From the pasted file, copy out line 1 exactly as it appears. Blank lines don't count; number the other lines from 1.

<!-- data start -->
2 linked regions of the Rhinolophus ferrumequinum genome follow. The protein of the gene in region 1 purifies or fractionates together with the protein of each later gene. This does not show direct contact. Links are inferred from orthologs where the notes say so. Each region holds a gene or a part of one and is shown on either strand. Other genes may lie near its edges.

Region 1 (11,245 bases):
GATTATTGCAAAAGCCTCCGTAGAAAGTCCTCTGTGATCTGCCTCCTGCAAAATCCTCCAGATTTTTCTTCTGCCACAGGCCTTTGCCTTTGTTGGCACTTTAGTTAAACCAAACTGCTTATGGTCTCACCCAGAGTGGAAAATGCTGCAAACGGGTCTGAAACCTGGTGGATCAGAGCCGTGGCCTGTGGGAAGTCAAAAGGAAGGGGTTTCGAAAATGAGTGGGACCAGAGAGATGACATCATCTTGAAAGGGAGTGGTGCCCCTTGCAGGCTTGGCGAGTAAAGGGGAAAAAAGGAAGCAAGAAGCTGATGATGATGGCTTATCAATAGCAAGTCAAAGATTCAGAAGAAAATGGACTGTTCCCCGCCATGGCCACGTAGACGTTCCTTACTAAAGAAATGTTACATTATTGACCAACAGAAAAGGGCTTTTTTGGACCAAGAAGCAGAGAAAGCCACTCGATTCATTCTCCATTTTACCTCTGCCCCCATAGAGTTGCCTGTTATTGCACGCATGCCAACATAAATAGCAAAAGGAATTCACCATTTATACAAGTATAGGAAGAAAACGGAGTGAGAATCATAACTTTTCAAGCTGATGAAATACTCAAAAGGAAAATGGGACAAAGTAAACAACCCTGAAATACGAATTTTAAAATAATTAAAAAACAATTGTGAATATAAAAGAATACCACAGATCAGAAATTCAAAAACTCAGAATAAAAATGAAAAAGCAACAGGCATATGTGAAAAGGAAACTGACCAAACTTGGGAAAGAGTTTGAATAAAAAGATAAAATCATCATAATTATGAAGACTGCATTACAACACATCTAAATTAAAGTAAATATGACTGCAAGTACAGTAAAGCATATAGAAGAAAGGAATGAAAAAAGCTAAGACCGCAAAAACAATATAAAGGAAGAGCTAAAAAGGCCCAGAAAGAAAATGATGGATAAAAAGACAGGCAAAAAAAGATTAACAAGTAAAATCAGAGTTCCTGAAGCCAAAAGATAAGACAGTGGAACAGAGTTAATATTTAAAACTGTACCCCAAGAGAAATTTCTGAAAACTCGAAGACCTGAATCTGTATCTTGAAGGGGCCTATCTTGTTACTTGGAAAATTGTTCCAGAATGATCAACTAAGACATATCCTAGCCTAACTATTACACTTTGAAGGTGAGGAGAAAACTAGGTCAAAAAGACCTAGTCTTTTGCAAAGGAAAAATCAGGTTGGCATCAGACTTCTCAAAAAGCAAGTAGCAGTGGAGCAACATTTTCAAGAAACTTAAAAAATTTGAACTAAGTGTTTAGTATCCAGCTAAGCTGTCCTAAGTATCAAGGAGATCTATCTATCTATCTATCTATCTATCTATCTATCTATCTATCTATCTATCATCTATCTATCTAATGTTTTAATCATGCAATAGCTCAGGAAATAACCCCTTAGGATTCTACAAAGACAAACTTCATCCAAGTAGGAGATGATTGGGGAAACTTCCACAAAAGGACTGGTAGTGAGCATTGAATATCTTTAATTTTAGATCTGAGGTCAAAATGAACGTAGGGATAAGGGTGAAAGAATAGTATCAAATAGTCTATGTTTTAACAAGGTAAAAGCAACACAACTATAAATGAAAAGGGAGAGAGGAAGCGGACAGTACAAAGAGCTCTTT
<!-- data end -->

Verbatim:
2 linked regions of the Rhinolophus ferrumequinum genome follow. The protein of the gene in region 1 purifies or fractionates together with the protein of each later gene. This does not show direct contact. Links are inferred from orthologs where the notes say so. Each region holds a gene or a part of one and is shown on either strand. Other genes may lie near its edges.